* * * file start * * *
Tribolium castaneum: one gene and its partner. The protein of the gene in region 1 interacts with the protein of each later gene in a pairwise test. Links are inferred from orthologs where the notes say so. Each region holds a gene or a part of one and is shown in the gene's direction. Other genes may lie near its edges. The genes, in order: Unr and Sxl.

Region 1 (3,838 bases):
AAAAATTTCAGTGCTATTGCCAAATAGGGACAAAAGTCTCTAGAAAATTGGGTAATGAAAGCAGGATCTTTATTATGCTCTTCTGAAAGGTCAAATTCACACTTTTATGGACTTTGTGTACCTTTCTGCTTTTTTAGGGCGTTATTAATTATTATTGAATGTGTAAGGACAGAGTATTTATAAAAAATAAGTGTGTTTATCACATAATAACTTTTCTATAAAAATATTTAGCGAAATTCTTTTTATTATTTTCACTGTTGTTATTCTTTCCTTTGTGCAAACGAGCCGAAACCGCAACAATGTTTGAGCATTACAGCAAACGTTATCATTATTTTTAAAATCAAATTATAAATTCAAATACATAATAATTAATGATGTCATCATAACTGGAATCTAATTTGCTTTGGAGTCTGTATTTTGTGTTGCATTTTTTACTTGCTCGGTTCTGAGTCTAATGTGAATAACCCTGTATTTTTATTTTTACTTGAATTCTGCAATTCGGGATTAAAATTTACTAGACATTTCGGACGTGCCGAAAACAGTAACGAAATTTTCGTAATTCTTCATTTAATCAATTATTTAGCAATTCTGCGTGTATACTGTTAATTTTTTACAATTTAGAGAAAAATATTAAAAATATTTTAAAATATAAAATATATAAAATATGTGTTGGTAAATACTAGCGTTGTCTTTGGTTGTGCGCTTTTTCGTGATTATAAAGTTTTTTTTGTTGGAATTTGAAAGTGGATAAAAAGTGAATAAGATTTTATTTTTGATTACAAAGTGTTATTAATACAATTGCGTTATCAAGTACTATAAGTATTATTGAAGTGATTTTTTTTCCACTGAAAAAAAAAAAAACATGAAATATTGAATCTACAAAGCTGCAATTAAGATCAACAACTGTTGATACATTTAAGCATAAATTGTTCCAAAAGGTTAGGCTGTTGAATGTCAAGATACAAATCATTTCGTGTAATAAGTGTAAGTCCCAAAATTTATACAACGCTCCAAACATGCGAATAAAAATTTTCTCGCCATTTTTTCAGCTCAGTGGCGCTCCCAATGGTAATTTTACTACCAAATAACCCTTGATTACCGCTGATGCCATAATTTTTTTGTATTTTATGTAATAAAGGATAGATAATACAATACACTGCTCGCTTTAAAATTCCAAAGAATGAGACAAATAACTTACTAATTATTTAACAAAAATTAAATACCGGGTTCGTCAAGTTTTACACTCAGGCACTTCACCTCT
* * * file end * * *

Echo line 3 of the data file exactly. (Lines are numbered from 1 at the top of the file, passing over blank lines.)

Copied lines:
AAAAATTTCAGTGCTATTGCCAAATAGGGACAAAAGTCTCTAGAAAATTGGGTAATGAAAGCAGGATCTTTATTATGCTCTTCTGAAAGGTCAAATTCACACTTTTATGGACTTTGTGTACCTTTCTGCTTTTTTAGGGCGTTATTAATTATTATTGAATGTGTAAGGACAGAGTATTTATAAAAAATAAGTGTGTTTATCACATAATAACTTTTCTATAAAAATATTTAGCGAAATTCTTTTTATTATTTTCACTGTTGTTATTCTTTCCTTTGTGCAAACGAGCCGAAACCGCAACAATGTTTGAGCATTACAGCAAACGTTATCATTATTTTTAAAATCAAATTATAAATTCAAATACATAATAATTAATGATGTCATCATAACTGGAATCTAATTTGCTTTGGAGTCTGTATTTTGTGTTGCATTTTTTACTTGCTCGGTTCTGAGTCTAATGTGAATAACCCTGTATTTTTATTTTTACTTGAATTCTGCAATTCGGGATTAAAATTTACTAGACATTTCGGACGTGCCGAAAACAGTAACGAAATTTTCGTAATTCTTCATTTAATCAATTATTTAGCAATTCTGCGTGTATACTGTTAATTTTTTACAATTTAGAGAAAAATATTAAAAATATTTTAAAATATAAAATATATAAAATATGTGTTGGTAAATACTAGCGTTGTCTTTGGTTGTGCGCTTTTTCGTGATTATAAAGTTTTTTTTGTTGGAATTTGAAAGTGGATAAAAAGTGAATAAGATTTTATTTTTGATTACAAAGTGTTATTAATACAATTGCGTTATCAAGTACTATAAGTATTATTGAAGTGATTTTTTTTCCACTGAAAAAAAAAAAAACATGAAATATTGAATCTACAAAGCTGCAATTAAGATCAACAACTGTTGATACATTTAAGCATAAATTGTTCCAAAAGGTTAGGCTGTTGAATGTCAAGATACAAATCATTTCGTGTAATAAGTGTAAGTCCCAAAATTTATACAACGCTCCAAACATGCGAATAAAAATTTTCTCGCCATTTTTTCAGCTCAGTGGCGCTCCCAATGGTAATTTTACTACCAAATAACCCTTGATTACCGCTGATGCCATAATTTTTTTGTATTTTATGTAATAAAGGATAGATAATACAATACACTGCTCGCTTTAAAATTCCAAAGAATGAGACAAATAACTTACTAATTATTTAACAAAAATTAAATACCGGGTTCGTCAAGTTTTACACTCAGGCACTTCACCTCT